Jeffery R. Stone

Assistant Professor of Geology

Ph.D., University of Nebraska-Lincoln

Phone: 812-237-2249

E-mail: Jeffery.Stone@indstate.edu

Office: Science Building 159Q

 

 

 

   

 

Course Instruction: Introduction to Environmental Science (ENVI 110), Earth Science (170/170L), Water and Environmental Health (ENVI 356), Introduction to Field Geology (ENVI 389), Introduction to Hydrology (ENVI 454/554), Lakes and Wetlands (ENVI 456/556), Stratigraphy & Sedimentation (ENVI 475/575), Large Lake Systems (GEOL 661), Advanced Limnology (GEOL 661), Data Analysis in Earth and Environmental Sciences (GEOL 661) Holocene Paleoecology of the Rocky Mountains (GEOL 664) Advanced Topics in Earth and Quaternary Science (GEOL 690)

Course Instruction: Limnology & Paleolimnology, Freshwater Diatom Ecology and Paleoecology, Diatom Taxonomy, Pleistocene Paleoclimatology, East African Rift Lakes, Rocky Mountains, Drought History Reconstruction, Pollution of Indiana Lakes and Streams

 Research Profile:

My research addresses questions about long-term environmental variation. I am particularly interested in the response of ecosystems and aquatic organisms to climate change. I explore this by integrating stratigraphic lake core studies, modeling, and coupling my research with modern ecological experiments to understand pattern of lake response to climate in space and time. I research topics that cover a range of time scales, from millennial to seasonal, in modern environments and throughout the Quaternary.

I specialize in the analysis of fossil diatom assemblages, using paleoecological relationships to reconstruct past lake environments. This research is naturally interdisciplinary and requires a curiosity about climate processes, ranging from large-scale ocean-atmospheric interactions to regional anomalies that impact lakes. I often complement my stratigraphic investigations with studies of modern lake and river systems as an analog for patterns observed in fossil assemblages and conversely reconstruct changes in the natural variability over intermediate time scales to provide a baseline context for changes in modern lake communities that may be impacted by human development or recent climate change.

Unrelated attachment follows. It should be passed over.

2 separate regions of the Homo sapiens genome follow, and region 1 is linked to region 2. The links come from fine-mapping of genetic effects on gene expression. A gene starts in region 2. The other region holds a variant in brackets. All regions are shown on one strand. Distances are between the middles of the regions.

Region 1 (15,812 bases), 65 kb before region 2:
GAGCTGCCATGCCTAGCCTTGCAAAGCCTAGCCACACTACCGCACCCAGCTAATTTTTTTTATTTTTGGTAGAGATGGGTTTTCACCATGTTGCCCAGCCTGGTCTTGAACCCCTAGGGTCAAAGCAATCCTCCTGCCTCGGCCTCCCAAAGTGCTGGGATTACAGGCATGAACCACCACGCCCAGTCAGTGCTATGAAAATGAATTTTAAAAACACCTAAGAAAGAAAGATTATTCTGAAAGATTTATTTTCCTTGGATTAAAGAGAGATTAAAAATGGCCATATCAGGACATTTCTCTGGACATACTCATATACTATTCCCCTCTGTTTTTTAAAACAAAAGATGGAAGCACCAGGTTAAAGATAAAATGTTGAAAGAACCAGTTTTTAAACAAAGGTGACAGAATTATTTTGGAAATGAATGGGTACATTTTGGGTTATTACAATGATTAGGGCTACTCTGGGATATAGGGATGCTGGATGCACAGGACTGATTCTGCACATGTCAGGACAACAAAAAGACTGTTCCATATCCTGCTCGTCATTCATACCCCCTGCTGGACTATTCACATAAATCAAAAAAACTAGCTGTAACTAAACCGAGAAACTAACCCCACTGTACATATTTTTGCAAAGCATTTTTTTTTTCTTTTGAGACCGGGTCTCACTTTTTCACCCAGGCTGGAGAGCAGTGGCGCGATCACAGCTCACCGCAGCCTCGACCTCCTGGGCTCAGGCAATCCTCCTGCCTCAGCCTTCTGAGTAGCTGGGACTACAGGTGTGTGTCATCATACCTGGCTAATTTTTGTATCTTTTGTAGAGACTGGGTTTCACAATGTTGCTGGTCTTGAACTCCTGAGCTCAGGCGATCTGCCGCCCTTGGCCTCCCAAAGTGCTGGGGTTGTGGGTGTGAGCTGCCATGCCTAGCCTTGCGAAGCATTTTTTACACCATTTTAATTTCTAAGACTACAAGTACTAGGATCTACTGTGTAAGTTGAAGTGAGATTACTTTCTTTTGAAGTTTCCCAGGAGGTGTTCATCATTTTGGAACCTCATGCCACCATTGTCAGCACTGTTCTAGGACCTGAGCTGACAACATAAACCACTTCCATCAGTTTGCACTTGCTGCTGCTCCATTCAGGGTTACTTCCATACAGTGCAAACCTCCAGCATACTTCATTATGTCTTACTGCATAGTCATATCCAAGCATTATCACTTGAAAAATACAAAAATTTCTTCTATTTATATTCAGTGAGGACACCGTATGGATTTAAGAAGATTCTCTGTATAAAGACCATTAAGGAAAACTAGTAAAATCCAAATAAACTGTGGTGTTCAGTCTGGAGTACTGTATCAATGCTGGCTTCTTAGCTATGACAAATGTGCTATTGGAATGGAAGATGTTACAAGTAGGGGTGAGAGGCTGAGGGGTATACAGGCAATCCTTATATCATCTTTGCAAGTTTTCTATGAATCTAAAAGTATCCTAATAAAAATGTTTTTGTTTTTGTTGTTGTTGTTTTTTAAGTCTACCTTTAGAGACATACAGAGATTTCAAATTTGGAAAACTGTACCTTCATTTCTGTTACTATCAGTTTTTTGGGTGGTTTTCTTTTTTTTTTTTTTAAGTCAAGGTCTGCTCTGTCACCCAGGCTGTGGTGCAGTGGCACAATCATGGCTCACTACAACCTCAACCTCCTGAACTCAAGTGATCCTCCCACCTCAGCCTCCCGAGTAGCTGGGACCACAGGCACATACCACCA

SELECTED PUBLICATIONS

Stone JR, Fritz SC, 2013, Chapter 11.6 - Lake level studies: North America, Encyclopedia of Quaternary Sciences (2nd Edition).

Johnson BG, Jiménez-Moreno G, Eppes MC, Diemer J, Stone JR, 2013, Evidence of increasing Holocene climate variability related to ENSO strength from a post-glacial sub-alpine bog core in the southeastern San Juan Mountains of Colorado, The Holocene doi: 10.1177/0959683613479682.

Saros JE, Stone JR, Pederson GT, Slemmons KEH, Spanbauer TL, Schliep A, Cahl D, Williamson CE, Engstrom DR, 2012, Climate-induced changes in lake ecosystem structure inferred from coupled neo- and paleo-ecological approaches, Ecology 93: 2155–2164.